The memetic explanation for these effects is that autoimmune responses kick in to defend the culture of a project against threats from the outside.

Stated differently, open source interop needs to seed the interop effort with the same upside as traditional open source projects. Without a strong community that rewards interop, project collaborations are doomed to fail.

Lessons Learned

  • Developers care more than expected about working together.
  • Working together bears fruit when it is perceived as fun, such as a sprint.
  • We all have a lot to learn from each other.
  • We're too busy to launch ambitious standards agendas, and that's not our strength anyway. Focus on practical standards that overlap our common agenda.
  • The shared agenda is good for customers, in a way that proprietary vendors can't match without facing a shareholder lawsuit. (For related material, see Permanence, Replacability, and Inventor's Disease.)
  • The real opportunity with OSCOM is that these are the people actually making the systems. If something is agreed to , and they have the time, then it's done. And when it's done, it becomes part of several large communities, reducing the time needed to hit the tipping point.
  • Journalists have told us that the common story (OSCOM interop) will sell better than the individual stories (Apache Lenya, Midgard, Zope, etc.). It's a crowded market and we need to attract attention. In this case, "attention together" is better than "ignored alone".

A Common Culture

OSCOM is a place where CMS implementors hang out. Sure, we have an agenda: make the mainstream CMS market aware of the open source advantage, foster inter-project interop, share the cost of common needs, etc.

But the first and hardest task is in the bag. We have created a community. We do things together, we know each other, we look forward to seeing each other. Inside OSCOM, we really set aside our tribes and we rarely jockey for position by promoting our narrow interest. "Me" yields to "we".

What's Next

OSCOM 3 is focused on "Semantic Web meets CMS". This brings OSCOM into an important, albeit contentious arena. Also, we're changing the conference format to be more about participating than listening.

Twingle, if it reaches its goal of improving the user experience, can be a reward for work spent on interoperability.


The first article posed the question, "Do open source developers want interop?" It remains an open question. Still, OSCOM is making a bet that the answer, when the right circumstances are created, can be yes.

This second article shows OSCOM at its first steps in the journey. We've created a small community and culture of CMS implementors. We all know each other now, we enjoy each other's company, and we expend real effort towards mutual success.

With this base, we are tackling practical interop between open source CMS projects. We are also tackling common marketing initiatives.

However, the question remains. To leave a mark and make a real difference to projects and customers, we must deliver results to the question, "Do open source developers care about working together?"

Do open source developers care about working together?, posted 7 May 2003 at 16:12 UTC by etrepum » (Journeyer)

Yes, of course they do. That's why there are many projects out there with quite a few developers involved that have done great things together. Many of the developers enjoy working with each other. This is usually something that is intraproject rather than interproject. The real question is: Do developers from project A want to make their software work with project B? This really breaks down to quite a few more questions. Here's a few off the top of my head:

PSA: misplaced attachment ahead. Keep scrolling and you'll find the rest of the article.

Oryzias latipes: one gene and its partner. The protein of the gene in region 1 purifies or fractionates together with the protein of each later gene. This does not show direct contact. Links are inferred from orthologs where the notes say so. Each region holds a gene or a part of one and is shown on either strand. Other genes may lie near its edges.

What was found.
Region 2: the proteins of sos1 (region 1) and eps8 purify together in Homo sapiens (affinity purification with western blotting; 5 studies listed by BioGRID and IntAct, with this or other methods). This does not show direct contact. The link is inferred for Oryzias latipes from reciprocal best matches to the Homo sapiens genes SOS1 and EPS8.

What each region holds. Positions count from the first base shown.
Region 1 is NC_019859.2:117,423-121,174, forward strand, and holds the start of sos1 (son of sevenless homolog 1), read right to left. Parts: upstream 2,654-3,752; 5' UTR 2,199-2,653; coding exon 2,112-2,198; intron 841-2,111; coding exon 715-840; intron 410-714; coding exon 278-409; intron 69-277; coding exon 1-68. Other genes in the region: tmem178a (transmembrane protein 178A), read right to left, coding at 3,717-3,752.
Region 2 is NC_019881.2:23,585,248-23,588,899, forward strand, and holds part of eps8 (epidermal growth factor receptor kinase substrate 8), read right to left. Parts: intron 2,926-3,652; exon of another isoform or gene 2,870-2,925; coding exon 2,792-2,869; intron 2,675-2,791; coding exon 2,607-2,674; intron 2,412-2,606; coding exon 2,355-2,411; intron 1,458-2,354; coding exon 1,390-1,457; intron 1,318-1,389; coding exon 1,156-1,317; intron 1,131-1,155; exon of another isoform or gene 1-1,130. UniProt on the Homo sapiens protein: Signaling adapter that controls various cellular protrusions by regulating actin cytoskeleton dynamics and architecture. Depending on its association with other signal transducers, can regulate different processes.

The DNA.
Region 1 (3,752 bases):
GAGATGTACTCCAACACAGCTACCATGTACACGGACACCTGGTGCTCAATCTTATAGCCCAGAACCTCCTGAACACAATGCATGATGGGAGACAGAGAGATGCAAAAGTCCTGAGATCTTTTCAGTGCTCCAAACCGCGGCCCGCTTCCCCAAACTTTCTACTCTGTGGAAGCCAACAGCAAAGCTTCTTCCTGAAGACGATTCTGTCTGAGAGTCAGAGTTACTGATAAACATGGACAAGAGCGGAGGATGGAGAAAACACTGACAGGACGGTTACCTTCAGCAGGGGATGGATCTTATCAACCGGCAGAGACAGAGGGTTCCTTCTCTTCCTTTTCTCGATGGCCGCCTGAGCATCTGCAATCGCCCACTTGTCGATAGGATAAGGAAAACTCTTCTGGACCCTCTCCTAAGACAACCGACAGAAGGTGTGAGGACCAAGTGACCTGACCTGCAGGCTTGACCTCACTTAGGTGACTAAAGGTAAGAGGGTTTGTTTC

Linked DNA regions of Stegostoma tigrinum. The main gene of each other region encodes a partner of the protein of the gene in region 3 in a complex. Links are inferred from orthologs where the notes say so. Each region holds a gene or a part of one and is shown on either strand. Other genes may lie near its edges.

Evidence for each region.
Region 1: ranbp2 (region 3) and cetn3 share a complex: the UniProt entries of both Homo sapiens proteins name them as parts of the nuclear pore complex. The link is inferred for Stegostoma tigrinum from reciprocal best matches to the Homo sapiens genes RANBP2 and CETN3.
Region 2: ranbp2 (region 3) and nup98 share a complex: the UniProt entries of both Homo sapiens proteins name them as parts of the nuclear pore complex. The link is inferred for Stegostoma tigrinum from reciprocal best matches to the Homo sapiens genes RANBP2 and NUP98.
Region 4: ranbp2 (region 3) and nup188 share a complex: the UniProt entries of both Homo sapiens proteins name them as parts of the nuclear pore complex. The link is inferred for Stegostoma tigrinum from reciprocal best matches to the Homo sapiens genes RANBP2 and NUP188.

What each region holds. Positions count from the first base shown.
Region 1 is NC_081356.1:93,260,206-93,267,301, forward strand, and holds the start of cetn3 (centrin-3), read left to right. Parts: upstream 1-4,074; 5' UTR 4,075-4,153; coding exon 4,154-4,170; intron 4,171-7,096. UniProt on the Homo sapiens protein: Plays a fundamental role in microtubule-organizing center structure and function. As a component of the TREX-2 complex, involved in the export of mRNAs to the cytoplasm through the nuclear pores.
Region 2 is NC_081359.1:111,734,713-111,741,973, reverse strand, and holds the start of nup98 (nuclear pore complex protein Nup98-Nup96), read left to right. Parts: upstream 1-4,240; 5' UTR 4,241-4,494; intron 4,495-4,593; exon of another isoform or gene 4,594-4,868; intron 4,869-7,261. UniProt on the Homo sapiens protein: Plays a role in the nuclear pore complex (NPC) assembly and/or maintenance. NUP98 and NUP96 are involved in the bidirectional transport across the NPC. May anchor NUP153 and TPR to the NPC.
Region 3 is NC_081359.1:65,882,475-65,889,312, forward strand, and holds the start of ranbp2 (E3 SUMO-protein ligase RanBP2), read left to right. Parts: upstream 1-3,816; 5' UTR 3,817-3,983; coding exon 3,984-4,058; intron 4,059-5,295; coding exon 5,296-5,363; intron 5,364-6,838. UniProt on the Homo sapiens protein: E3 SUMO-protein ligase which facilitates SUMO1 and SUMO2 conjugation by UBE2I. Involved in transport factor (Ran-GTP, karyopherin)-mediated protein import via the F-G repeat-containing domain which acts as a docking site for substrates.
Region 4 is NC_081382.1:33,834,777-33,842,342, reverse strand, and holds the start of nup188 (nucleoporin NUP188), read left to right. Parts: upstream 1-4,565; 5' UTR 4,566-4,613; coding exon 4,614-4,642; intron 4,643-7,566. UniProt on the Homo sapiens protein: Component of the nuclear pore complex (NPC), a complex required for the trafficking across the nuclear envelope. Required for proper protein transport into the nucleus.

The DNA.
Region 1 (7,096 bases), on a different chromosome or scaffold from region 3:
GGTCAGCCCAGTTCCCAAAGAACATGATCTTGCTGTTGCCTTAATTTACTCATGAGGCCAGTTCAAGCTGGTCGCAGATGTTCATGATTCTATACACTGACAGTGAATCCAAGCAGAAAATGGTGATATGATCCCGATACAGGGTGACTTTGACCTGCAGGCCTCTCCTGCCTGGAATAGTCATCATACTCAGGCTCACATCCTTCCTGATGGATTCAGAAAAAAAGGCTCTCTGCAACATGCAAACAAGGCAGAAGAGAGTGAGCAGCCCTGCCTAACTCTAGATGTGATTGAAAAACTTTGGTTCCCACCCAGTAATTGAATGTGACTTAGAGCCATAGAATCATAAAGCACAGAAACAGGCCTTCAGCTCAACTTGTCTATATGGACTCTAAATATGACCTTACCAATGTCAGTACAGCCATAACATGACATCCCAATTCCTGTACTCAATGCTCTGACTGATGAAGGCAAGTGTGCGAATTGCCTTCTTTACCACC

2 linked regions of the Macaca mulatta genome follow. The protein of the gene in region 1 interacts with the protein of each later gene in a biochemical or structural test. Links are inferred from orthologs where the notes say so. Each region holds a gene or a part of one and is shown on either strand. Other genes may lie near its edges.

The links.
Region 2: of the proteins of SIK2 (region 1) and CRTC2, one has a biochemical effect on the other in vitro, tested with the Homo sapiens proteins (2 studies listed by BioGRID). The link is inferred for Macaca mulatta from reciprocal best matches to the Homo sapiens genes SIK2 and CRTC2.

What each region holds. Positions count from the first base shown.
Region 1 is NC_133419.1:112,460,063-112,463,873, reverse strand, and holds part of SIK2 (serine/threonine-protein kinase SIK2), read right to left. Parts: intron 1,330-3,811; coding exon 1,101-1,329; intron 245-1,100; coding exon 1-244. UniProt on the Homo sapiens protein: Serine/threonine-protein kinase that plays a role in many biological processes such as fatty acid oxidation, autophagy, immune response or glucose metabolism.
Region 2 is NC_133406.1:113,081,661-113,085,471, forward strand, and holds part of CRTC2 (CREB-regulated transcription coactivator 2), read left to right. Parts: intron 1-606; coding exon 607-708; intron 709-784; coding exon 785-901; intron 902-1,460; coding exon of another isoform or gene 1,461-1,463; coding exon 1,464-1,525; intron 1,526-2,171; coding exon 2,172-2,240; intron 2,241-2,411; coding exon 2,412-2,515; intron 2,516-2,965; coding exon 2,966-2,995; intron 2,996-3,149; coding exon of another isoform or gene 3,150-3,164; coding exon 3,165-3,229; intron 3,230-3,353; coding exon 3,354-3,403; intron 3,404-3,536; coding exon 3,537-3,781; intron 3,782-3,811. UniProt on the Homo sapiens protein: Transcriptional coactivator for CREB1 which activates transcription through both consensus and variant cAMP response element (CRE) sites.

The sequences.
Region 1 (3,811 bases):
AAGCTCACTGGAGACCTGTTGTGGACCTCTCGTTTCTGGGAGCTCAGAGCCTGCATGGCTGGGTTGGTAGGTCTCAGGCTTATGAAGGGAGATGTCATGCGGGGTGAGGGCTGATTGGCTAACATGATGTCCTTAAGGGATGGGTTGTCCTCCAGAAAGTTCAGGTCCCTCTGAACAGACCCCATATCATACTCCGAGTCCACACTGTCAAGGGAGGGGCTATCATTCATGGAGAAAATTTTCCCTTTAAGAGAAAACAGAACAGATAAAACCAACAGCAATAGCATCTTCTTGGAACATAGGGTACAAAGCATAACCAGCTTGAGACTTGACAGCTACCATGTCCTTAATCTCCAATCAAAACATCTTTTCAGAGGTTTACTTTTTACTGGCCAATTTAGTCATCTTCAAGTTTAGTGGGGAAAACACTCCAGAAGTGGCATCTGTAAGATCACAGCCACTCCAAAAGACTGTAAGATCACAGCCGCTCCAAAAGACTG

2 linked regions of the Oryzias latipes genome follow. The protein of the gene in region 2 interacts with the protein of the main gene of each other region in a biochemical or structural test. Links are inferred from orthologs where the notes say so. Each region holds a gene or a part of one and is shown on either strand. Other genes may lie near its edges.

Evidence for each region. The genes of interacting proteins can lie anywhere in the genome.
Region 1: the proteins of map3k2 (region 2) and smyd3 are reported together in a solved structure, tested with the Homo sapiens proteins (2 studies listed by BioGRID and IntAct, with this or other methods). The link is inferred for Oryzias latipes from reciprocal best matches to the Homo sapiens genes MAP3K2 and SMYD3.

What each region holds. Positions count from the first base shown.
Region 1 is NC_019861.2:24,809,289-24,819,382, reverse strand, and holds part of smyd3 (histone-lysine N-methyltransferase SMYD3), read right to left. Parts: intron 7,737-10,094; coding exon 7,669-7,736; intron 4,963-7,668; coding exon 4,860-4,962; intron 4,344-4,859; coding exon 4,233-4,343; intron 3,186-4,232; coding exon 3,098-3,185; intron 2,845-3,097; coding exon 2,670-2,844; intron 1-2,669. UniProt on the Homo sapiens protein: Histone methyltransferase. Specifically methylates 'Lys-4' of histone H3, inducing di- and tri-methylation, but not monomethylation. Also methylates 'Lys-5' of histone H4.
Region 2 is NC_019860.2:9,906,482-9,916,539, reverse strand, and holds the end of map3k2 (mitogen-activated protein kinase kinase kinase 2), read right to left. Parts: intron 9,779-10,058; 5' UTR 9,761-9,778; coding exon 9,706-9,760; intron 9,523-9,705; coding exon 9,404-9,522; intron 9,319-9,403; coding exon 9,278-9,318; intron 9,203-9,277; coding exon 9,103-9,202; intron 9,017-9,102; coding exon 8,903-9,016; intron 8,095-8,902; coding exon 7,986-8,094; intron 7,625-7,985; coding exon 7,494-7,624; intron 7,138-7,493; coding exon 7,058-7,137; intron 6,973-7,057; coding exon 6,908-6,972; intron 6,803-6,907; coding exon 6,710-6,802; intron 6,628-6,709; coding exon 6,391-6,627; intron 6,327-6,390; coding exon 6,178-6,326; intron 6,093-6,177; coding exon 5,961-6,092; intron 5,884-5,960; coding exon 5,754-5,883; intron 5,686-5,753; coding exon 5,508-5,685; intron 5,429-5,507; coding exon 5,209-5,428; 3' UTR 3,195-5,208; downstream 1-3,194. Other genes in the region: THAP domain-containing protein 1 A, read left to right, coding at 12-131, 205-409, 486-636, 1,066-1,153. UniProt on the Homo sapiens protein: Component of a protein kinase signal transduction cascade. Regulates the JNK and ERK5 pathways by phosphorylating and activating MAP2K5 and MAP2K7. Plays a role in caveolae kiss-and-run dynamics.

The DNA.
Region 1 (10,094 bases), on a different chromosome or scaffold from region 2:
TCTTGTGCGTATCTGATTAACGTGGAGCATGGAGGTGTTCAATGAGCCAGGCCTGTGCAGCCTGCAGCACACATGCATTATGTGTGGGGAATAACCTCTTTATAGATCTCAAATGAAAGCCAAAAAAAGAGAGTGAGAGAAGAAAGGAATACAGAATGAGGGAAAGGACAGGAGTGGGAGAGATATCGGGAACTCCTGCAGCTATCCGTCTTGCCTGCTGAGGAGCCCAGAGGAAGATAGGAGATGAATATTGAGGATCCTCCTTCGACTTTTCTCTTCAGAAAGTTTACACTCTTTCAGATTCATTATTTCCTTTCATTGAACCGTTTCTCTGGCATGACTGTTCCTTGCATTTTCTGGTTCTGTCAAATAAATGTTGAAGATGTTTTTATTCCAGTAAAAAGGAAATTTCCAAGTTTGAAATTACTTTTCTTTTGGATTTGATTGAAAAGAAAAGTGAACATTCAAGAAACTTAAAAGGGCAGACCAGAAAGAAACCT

• Do the developers from project A even know about project B, if so, have any of them tried to use it?
    This is definitely one case of Not Invented Here, they have never seen nor used the other project

  • Does project B work? Is it finished enough to care about?
    Nobody wants to use software that doesn't work, unless they have a vested interest to make it work.

  • Is it hard to make project A to work with project B?
    Most of the open source developers I know seem to work on things that are interesting or useful to them (for fun or profit). Integrating two products isn't usually top of the list if it's excruciating to do.

  • Are project A and project B license compatible?
    For example, If project A is BSD and project B is GPL, the project A developers may want to develop a BSD alternative of project B. GPL rubs a lot of people the wrong way, especially the ones with jobs. Personally, I use GPL software just like I use proprietary software. If the software is LGPL, BSD, etc. I'm much more likely to contribute development hours, personally or professionally. There are exceptions, but GPL is a strike against many open source projects for me, especially when it's a library or framework.

  • Are any developers shared between project A and project B?
    If there's common developers, there's a good chance someone will decide to integrate the two, because you have people familiar with the source code on both sides of the fence.

  • Do any project A developers need the additional functionality provided by integrating with project B?
    If it's not useful to them, they probably won't do it.

  • Is project B written in the same programming language?
    This usually has something to do with the difficulty of making them talk, but sometimes it's more philisophical. For example, a lot of developers don't like Java, and a lot of developers ONLY like Java. These two groups of developers probably won't make their software cooperate. Also, you have languages like Perl and Python where the development philosophies and coding styles are so different the developers from either project may not understand the other at all.